I’m extremely fortunate to know Doris, and even more fortunate to have her as my co-teacher for a writing class devoted to flash fiction. If you live in the metro Atlanta, Georgia, area and think you might like to join us, check out our class listing here.

Finally, an extra word or two about my own new release, Zeus’s Cookbook, which also debuted this month. Though I did a cover reveal last week, I didn’t take the time to say anything about the story itself.

Anyone who knows me also knows I’m no cook, so it shouldn’t come as a surprise that this isn’t actually a cookbook. Instead, it’s a book about some extraordinary flavorings–spices of an unusual, positively unearthly, variety. These spices will not only change the character of a meal, they can change the character of… well… a character. Fun stuff ensues!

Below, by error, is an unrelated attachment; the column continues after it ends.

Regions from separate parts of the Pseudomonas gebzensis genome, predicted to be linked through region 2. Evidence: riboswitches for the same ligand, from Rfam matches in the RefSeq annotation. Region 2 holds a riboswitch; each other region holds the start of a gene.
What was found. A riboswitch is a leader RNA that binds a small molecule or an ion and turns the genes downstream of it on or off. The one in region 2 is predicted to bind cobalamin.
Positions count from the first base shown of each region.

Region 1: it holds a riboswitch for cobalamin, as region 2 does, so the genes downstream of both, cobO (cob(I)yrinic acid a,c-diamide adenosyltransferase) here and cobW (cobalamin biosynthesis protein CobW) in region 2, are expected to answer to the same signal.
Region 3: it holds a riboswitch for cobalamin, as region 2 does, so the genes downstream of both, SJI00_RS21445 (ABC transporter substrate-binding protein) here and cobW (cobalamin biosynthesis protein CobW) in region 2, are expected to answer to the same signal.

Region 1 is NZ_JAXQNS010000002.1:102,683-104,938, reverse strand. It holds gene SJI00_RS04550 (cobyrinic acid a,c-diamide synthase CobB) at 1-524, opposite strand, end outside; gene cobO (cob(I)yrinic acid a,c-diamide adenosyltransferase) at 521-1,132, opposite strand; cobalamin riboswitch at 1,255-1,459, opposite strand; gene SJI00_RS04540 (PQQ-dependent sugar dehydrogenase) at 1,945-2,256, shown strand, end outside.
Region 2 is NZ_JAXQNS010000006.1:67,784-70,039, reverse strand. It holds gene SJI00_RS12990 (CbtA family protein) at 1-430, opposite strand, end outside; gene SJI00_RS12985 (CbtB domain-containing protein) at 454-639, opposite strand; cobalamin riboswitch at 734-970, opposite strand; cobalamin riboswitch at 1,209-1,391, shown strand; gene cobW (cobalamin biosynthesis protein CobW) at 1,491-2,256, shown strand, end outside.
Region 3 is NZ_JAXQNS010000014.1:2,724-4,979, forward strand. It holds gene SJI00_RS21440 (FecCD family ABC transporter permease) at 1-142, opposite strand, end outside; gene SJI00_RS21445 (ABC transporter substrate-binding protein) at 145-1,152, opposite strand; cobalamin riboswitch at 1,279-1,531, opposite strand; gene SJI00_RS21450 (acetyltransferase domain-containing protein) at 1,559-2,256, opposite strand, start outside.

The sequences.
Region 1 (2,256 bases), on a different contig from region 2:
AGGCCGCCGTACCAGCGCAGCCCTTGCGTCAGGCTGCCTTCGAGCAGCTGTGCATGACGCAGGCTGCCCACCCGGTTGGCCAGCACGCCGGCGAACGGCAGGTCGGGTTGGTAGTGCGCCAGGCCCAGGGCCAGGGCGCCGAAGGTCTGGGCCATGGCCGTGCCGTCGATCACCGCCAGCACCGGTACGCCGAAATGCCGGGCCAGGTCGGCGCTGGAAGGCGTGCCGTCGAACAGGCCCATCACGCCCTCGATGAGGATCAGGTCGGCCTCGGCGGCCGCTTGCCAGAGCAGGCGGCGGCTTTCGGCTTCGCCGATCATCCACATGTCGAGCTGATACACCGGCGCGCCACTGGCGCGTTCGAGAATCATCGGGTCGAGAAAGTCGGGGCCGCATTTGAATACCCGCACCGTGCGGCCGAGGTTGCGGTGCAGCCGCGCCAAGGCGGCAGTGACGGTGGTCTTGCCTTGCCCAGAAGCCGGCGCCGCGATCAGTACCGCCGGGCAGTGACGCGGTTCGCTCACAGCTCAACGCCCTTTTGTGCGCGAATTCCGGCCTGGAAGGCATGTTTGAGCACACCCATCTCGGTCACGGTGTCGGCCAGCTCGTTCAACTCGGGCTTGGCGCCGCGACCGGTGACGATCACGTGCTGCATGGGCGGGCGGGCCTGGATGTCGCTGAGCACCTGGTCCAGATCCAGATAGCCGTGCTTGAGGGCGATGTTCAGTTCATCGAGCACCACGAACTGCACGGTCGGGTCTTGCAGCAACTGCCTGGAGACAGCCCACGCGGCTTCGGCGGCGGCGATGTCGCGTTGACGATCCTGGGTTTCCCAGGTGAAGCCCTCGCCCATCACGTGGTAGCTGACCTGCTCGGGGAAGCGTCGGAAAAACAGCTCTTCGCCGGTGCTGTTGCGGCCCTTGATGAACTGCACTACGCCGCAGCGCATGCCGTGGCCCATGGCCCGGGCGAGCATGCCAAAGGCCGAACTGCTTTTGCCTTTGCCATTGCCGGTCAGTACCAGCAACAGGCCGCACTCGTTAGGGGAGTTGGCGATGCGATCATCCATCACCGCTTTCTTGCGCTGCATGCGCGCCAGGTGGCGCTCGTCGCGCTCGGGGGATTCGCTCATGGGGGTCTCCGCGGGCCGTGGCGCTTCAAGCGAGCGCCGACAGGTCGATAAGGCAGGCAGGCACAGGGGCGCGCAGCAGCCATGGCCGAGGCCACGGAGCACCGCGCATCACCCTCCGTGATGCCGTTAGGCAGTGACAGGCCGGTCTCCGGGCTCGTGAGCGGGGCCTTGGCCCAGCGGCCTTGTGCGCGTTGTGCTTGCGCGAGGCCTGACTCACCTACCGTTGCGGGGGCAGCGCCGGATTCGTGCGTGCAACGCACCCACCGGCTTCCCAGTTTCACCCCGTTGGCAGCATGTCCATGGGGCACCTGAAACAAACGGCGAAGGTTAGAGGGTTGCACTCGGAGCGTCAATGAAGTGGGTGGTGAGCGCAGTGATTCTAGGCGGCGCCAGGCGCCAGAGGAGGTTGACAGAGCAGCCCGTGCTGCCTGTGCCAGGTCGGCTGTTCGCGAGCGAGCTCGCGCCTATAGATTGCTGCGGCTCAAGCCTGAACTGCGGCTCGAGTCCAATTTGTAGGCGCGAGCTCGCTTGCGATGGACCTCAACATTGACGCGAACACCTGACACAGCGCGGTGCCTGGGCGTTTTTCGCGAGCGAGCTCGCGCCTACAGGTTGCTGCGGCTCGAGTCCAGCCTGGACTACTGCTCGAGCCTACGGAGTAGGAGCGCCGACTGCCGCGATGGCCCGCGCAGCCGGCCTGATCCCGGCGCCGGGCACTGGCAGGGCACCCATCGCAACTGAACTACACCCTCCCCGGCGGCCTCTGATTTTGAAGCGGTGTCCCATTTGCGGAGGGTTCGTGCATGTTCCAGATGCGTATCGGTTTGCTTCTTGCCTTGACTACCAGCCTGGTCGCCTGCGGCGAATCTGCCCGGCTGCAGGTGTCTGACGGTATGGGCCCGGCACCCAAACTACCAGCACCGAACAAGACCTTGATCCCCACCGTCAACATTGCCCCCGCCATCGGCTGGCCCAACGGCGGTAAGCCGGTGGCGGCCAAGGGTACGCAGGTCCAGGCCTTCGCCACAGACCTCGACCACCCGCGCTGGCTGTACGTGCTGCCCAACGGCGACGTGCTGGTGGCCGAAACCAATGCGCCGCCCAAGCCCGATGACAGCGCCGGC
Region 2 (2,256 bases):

You can find your copy right here.


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A Back-to-Skool Shortie

It’s Back-To-School season, and in honor of the occasion, I’ve got a charming little bit of super-short, flash fiction to help folks bring it into focus, especially since the topic du jour is an on-going teacher shortage. (My bride taught in public schools for a long time, and I suspect this little tale may help explain a lot about school administrators.)

“The Superintendent’s on the line,” said Carla Jefferson to her boss, Juan Deangelo. She held her hand over the receiver. “You want me to tell him you’re dead?”

Juan smiled. “Nah. I’ll take it. I’m not due to die until next week.”